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22 October 2020 | Story Emma Morape | Photo Supplied
Emma Morape, who battled with low self-esteem, anxiety, and depression, believes it is important to love and be kind to yourself. She urges others to remember that they are loved and appreciated.

I am Emerentia Morape, mostly known as Emma. I am 21 years old, and for as long as I can remember, I have been battling with low self-esteem, anxiety, and depression. Since Grade 7, I have had problems with my identity, body, and attempting suicide. I have spent years overdosing on pills and trying other methods to kill myself. In the darkest years of my life, I resorted to drugs and alcohol to cope with the pressures of varsity, family, wrong friendships, body changes, and getting into toxic relationships.

However, those dark years did have some light at the end of the tunnel, and that light was the very good friends that I made when I arrived on campus. For the first time in my life, I could open up to people about the pain and struggles that I am going through without feeling judged, and they advised me to see a psychologist to get professional help. So, I went to Student Counselling and Development, talked to a psychologist, and started feeling better. The only problem was that I thought depression was something that could be fixed quickly by talking to someone and then life goes back to normal. So, as quickly as I got better, I ended up in a darker depressive hole. 

I then started seeing Dr Melissa Barnaschone at Student Counselling and Development and attended well-being workshops. I attended the Self-Esteem Programme, the GROW programme, and the REBT Programme, which helped me deal with my anger. Lize Wolmarans, also from Student Counselling and Development, really helped a lot with the GROW and Self-Esteem programmes.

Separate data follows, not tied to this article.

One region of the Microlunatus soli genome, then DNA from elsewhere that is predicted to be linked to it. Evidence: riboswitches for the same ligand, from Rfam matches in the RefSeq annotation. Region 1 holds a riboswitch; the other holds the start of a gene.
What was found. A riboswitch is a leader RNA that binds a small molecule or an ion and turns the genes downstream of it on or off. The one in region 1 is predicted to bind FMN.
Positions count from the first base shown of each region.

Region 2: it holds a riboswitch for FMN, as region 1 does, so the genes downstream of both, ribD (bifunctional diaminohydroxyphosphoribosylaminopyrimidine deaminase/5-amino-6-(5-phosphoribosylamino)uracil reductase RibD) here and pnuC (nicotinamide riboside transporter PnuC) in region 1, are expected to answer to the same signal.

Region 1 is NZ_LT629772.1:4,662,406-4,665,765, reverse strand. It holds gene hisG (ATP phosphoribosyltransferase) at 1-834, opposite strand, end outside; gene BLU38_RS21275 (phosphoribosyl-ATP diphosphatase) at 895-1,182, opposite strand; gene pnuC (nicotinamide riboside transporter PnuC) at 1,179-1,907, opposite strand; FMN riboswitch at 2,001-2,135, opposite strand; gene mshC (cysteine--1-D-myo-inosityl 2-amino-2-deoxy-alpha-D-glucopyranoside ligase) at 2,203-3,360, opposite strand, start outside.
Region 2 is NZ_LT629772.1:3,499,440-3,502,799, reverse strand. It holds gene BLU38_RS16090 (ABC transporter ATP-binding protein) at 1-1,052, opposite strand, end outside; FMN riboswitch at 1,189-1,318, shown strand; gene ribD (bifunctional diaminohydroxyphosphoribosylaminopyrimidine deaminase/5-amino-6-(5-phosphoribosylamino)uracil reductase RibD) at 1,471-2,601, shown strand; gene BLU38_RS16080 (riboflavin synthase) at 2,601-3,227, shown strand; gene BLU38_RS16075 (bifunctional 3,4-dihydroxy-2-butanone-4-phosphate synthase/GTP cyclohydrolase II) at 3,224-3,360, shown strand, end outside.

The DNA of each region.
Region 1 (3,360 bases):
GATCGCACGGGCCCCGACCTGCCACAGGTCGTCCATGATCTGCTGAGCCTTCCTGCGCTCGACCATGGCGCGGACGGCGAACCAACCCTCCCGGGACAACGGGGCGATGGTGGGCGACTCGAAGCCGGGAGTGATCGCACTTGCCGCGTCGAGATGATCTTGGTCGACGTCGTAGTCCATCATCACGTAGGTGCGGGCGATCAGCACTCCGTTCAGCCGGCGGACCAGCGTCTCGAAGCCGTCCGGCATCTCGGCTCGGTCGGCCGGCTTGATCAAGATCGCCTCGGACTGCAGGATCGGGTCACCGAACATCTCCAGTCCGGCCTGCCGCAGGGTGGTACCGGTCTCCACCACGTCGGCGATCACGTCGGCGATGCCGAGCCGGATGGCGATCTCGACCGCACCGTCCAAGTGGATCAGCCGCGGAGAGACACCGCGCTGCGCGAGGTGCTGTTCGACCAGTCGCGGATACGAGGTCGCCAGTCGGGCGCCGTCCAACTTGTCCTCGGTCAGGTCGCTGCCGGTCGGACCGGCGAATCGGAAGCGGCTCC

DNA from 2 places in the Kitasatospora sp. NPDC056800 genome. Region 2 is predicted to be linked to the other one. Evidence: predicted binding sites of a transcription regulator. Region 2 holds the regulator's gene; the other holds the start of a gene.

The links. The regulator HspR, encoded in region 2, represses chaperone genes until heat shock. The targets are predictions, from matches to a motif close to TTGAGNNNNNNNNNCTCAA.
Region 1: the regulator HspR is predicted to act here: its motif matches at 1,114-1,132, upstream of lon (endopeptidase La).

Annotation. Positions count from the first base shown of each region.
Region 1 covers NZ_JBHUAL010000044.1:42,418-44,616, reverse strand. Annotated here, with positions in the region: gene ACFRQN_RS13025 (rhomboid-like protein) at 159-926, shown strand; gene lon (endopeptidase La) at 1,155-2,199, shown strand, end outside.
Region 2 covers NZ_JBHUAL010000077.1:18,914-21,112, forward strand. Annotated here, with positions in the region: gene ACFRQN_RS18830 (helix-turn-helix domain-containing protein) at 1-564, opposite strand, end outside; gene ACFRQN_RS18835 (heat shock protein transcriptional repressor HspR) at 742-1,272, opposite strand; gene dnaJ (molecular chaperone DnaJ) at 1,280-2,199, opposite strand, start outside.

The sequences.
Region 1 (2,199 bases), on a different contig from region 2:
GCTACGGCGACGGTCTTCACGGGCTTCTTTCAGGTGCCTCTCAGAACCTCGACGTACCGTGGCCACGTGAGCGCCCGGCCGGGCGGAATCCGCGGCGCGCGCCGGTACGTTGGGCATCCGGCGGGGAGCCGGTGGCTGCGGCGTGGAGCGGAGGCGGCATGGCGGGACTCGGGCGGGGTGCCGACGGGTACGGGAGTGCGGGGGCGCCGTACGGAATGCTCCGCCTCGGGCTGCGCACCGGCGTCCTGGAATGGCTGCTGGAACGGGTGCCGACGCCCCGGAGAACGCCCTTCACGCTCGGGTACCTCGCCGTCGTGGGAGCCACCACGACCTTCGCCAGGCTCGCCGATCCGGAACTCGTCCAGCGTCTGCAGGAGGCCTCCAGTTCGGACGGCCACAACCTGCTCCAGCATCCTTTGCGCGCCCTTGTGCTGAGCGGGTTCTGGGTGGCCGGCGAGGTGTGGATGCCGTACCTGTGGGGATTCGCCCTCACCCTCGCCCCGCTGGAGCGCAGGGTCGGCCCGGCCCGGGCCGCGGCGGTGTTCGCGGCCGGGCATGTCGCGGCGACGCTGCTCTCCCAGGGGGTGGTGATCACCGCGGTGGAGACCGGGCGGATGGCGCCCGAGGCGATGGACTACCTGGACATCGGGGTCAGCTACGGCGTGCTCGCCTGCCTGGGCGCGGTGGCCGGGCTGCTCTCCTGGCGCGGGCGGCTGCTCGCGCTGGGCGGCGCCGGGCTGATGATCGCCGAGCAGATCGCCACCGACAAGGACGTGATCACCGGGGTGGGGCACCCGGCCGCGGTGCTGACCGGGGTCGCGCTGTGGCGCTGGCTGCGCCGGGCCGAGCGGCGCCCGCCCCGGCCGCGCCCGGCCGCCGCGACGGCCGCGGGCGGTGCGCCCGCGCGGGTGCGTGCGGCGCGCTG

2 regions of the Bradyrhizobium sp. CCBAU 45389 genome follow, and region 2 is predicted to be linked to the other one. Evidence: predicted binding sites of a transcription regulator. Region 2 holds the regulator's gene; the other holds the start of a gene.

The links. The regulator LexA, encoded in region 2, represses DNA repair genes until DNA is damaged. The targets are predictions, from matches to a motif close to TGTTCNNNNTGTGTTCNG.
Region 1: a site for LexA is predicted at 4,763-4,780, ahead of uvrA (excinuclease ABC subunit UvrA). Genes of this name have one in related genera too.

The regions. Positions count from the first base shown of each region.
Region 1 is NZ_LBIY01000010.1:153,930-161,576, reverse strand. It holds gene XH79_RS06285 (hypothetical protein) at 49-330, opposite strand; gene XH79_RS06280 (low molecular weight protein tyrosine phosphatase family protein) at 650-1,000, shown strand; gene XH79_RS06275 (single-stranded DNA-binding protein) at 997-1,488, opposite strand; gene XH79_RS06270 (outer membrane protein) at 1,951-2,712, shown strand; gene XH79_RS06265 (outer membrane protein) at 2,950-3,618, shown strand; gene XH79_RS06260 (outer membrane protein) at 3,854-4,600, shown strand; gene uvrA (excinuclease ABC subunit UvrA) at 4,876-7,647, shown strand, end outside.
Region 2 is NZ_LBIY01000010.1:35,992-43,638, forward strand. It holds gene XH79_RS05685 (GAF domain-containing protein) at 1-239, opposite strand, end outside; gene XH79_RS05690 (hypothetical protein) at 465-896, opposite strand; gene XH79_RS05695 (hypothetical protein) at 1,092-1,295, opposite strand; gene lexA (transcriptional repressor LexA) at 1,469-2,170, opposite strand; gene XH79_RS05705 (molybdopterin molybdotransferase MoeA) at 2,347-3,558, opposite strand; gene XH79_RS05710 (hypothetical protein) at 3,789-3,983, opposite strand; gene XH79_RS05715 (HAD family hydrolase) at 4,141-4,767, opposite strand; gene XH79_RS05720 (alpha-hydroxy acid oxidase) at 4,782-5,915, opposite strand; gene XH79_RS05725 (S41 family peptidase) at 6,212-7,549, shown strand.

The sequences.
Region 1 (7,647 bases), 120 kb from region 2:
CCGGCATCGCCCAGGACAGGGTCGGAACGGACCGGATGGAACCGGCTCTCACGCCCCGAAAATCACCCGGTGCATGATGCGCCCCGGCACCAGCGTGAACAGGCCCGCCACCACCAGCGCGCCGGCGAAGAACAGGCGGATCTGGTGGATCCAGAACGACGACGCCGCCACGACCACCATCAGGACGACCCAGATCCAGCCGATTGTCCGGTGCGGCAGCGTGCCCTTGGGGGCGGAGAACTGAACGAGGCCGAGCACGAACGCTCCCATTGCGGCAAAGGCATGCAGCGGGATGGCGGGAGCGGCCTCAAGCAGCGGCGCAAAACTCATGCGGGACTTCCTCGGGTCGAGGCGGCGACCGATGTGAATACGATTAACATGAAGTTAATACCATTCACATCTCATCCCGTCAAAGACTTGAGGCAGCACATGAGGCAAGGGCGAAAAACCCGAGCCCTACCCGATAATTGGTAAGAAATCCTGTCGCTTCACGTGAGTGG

I was in a safe environment where I could have my own opinion and could curse and cry as much as I wanted to. I keep the book and notes from the workshops with me for when I go through horrible episodes of anxiety, self-acceptance, and those ‘I do not want to see or talk to anyone’ days; it really helps me to get back into perspective and give me a sense of hope for the future. Being able to talk to Dr Barnaschone and my lecturer, Dr Visser, about anything that I experience – personal or professional – and being able to ask for guidance and not feel judged, has been the greatest help this year, including the struggles of the pandemic.

I am also a rapper and songwriter; so, through Dr Barnaschone, I have been able to go back to my passion and write songs about my depression and growth. It has allowed me to be a better version of myself. I have been able to record and perform these songs and use them as a tool on my journey of peace.

Hope, to me, means peace through the storm, because hope does not mean that everything is perfect; it is keeping the faith when you are walking through the fire and believing that you will make it to the end. On your journey to find yourself and peace, you will be victorious. I remain hopeful, because every time I look back on my life thinking of the pain and heartache I went through, I find a glimmer of hope knowing that I have been through hell and still made it out; so, I can conquer whatever struggles come my way.

My message to the UFS community and humanity is to allow yourself to be vulnerable and feel every emotion and pain you experience. The grass is always greener on the other side, so do not be shy or scared to speak out and get help. Talk to trusted friends and family about anything that you are experiencing and is overwhelming you, even if it is just to vent. 

Talk to a psychologist or social worker, attend as many mental-health workshops as you can, read about mental health. Even though it is not something you are experiencing personally, you might be able to help someone close to you and save a life. And remember to live a healthy, balanced life, meditate as much as you can, spend time with yourself.

Most importantly, love and be kind to yourself! Remember that you are loved and appreciated, even by people that you do not know; so, keep your head up and spread light, love, and positivity.

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